A group of leading researchers have written to the government urging “faster action” on opening up access to social media platform data. The provision is included in the Online Safety Bill but the group say current plans wouldn’t see APIs of platforms like Twitter and Facebook opened up for at least two years.
In an open letter to the secretary of state for science, innovation and technology, Chloe Smith, the group urged action to ensure researchers, policymakers and civil society “can effectively understand some of the most pressing issues facing our society today”.
Open API access ‘vital’ for research
Professor Gina Neff, director of the University of Cambridge Minderoo Centre, which co-ordinated the letter, told Tech Monitor the information was “vital for regulating the platforms and tracking misinformation. This reduces regulators’ ability to provide democratic oversight and accountability,” as well as making it harder for researchers to investigate societal trends, she says. “It isn’t about the money, it’s about getting fair access,” Neff says.
There is a provision within the Online Safety Bill to provide researchers and regulators with fair access to trend data generated by social media platforms. This issue, according to the letter, is the delay.
Currently, Ofcom has to produce a report within two years into how much and what access researchers should have to social networking data. The letter states: “We believe these requirements can be strengthened now instead of waiting for a subsequent report. This would potentially bring forward the timeline for researcher access to data in line with the developments that have occurred with the EU’s Digital Services Act.”
Lord Bethell, Lord Clement-Jones and Lord Knight of Weymouth have proposed an amendment to the Online Safety Bill that, if adopted by the government, would do exactly what the group asked – to create a “code of practice on access to data by researchers”. It would accelerate and increase the data access rights granted in the bill with the authors of the letter describing it as necessary for “independent research, democratic oversight and accountability”.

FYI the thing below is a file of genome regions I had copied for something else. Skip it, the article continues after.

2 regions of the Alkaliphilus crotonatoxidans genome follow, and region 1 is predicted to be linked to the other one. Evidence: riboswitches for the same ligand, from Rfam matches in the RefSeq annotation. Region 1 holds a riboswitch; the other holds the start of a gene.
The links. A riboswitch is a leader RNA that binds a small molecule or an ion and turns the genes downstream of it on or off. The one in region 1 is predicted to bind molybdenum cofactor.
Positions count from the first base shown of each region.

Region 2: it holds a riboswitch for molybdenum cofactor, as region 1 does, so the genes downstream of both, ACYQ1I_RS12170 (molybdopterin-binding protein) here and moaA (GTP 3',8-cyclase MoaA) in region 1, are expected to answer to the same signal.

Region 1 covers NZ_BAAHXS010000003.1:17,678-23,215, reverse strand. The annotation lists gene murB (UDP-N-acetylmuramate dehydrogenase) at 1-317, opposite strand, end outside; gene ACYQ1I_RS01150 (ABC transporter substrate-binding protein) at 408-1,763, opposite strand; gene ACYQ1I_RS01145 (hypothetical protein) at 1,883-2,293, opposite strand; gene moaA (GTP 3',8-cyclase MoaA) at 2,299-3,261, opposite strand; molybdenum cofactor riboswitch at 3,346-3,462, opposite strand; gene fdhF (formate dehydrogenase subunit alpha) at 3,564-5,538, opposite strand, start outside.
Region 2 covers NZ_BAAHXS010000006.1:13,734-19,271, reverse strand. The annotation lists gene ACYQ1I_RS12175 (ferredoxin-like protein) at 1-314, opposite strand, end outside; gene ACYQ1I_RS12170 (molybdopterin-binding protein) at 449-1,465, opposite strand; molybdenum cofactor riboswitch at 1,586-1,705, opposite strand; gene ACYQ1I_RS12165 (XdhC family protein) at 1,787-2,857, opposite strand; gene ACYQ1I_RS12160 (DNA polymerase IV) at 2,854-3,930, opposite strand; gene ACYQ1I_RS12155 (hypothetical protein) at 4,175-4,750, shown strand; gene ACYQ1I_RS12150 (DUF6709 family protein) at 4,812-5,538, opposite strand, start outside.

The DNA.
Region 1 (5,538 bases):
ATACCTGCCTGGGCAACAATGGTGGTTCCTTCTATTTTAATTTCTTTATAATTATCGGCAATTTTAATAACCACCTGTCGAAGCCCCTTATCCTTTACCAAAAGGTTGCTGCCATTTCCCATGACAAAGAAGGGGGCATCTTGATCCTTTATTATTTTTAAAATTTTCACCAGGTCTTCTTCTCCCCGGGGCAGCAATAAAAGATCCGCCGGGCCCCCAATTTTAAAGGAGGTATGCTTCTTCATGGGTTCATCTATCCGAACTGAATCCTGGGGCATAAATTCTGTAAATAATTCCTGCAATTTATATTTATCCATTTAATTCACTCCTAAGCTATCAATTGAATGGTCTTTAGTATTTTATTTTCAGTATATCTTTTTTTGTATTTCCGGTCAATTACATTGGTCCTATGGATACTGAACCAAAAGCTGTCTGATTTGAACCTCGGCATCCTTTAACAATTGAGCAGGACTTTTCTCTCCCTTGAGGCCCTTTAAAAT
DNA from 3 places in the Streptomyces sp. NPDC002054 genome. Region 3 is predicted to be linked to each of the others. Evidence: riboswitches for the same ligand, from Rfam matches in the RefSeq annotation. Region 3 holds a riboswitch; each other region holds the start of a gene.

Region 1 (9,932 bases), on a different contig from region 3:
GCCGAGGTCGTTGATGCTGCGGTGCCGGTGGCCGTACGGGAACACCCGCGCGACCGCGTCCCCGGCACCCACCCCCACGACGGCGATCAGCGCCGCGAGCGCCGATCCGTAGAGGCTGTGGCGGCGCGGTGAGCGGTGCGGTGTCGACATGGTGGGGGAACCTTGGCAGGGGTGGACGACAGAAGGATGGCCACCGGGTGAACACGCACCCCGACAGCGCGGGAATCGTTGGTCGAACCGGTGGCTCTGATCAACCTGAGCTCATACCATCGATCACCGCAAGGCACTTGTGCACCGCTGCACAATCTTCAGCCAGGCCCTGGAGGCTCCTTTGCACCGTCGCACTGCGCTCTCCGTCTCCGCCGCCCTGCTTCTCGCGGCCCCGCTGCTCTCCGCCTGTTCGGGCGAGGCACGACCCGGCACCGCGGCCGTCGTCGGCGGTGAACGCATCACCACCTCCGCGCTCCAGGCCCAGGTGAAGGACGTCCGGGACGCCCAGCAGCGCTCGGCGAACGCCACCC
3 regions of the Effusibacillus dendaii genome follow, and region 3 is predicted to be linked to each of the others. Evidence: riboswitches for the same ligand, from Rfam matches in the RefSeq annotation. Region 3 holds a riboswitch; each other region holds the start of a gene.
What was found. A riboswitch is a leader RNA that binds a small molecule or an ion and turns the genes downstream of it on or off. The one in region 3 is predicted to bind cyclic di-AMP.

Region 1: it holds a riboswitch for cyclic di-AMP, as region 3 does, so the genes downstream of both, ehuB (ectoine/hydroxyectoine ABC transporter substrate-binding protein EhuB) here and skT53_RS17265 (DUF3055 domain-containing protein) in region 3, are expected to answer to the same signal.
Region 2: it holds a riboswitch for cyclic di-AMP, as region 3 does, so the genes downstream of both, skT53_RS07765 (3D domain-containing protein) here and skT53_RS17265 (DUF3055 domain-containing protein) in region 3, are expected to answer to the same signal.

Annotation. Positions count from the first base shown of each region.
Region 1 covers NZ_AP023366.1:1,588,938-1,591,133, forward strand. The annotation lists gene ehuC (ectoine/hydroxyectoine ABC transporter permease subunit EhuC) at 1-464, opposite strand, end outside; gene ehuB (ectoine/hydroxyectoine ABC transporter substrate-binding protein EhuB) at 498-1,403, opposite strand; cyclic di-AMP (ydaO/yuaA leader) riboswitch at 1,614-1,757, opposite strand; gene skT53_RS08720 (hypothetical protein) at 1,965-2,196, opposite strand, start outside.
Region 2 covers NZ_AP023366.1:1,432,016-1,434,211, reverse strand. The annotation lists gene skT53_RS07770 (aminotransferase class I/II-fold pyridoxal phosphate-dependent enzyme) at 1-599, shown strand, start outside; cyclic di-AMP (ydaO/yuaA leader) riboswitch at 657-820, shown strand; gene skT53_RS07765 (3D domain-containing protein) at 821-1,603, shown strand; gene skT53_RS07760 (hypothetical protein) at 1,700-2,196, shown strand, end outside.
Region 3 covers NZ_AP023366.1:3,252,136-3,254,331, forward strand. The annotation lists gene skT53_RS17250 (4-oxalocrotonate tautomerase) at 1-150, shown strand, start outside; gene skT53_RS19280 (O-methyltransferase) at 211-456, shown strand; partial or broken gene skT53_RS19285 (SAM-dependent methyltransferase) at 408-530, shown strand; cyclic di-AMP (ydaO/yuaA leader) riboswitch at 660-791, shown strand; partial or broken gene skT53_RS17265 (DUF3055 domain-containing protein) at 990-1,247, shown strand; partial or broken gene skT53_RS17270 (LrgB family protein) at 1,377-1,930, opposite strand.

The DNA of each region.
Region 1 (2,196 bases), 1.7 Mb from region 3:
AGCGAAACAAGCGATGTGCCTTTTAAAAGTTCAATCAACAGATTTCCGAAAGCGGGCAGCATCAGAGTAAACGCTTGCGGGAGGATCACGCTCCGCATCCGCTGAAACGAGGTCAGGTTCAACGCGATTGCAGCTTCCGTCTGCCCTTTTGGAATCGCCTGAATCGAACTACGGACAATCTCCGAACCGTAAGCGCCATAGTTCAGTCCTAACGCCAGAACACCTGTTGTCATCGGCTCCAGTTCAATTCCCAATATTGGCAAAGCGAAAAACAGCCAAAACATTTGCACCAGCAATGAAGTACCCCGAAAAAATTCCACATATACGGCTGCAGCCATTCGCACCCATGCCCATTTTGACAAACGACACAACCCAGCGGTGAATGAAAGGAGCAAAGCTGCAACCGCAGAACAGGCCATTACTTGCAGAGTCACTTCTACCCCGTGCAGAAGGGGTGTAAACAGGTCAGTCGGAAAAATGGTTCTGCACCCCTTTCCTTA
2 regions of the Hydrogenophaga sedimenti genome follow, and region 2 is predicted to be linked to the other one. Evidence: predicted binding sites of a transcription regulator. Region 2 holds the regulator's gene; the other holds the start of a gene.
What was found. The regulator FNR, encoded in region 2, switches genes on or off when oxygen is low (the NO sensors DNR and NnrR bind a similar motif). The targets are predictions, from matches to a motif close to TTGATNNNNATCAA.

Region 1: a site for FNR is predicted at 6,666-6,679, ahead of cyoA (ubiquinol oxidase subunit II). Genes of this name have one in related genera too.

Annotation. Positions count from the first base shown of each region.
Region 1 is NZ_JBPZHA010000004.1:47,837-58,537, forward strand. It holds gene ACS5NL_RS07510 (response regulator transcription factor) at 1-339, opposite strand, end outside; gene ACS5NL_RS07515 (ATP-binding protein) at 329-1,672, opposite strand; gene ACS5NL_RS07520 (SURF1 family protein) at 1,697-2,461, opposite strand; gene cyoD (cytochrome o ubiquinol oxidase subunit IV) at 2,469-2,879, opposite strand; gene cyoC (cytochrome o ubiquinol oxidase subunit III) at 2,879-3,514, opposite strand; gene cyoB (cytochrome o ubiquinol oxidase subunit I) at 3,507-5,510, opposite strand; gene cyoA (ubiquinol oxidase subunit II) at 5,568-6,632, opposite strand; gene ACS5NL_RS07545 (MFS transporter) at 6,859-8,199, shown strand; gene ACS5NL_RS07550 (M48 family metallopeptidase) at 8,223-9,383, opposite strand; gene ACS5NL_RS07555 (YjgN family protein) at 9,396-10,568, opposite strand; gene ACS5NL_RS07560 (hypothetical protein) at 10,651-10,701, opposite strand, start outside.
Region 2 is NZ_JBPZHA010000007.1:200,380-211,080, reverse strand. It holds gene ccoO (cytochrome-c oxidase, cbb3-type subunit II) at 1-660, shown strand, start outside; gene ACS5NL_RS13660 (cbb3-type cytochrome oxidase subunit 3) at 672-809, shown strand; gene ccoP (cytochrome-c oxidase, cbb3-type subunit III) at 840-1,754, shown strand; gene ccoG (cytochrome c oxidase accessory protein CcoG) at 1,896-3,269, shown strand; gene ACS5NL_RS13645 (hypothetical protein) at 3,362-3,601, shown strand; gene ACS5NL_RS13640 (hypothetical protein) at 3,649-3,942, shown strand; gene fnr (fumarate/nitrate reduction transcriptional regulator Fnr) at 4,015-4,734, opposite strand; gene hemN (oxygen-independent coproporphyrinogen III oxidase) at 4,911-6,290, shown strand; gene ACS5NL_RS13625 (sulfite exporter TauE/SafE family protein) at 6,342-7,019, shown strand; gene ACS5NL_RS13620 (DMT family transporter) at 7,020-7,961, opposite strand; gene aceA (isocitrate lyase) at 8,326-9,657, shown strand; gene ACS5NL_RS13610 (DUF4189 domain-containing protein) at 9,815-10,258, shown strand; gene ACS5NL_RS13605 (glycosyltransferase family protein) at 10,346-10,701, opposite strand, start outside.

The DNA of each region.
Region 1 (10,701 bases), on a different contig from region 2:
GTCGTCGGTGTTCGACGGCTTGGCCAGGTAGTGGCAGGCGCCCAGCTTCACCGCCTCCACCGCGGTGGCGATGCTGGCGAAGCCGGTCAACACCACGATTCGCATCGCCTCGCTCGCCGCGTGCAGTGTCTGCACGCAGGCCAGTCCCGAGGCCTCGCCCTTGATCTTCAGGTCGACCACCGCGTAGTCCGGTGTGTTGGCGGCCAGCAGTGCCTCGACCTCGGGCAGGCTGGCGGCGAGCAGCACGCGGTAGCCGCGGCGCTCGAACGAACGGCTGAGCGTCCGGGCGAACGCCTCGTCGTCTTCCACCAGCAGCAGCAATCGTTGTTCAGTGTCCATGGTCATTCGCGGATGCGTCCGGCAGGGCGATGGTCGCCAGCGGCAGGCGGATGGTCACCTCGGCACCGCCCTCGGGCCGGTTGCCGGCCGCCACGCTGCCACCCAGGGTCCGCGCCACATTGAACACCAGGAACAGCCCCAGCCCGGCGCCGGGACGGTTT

Regulation and monitoring of social requires API access
Governments are tackling the best way to regulate social networks and artificial intelligence models, many of which are trained on data gathered through these social networking APIs. Companies are closing off access to better commercialise their data, but Neff told Tech Monitor this leaves a void in monitoring and makes tools to spot misinformation, AI-generated content and toxic behaviour impossible to build.
“One thing we need to do is understand what is happening on those platforms,” she says, adding there is a need to train capacity in regulators and researchers, as well as use data people publicly post on social platforms as a way to understand our digital society.
Neff and her team are in the midst of a large project to build a tool that can provide real-time identification of fake content, misinformation and disinformation online. It works across multiple languages, multiple media formats and any platform. “It will let us spot disinformation themes and use fact-checkers to get on the front foot to counter those narratives,” she says. But they can’t get the training data they need from the networks to build the models.
It goes beyond tracking fake content. A number of societal researchers rely on trends in data shared to social media for tracking movements of people, shopping trends, health events such as a pandemic and even linking movement of people with air quality changes.
“Getting the data into people’s hands is important,” said Neff. “A lot of research tools are using what is happening in our behaviour online to understand how friendship works, understand things at scale, which in term helps companies provide better services or government services.”
In the open letter the group also warned that if the UK government is serious about making the UK one of the most innovative places in the world, then access to data is essential. Explaining that: “The proposed data access provisions help to ensure that computational social science researchers stay in the UK, rather than leave for projects in the EU which already has these data access provisions in place.”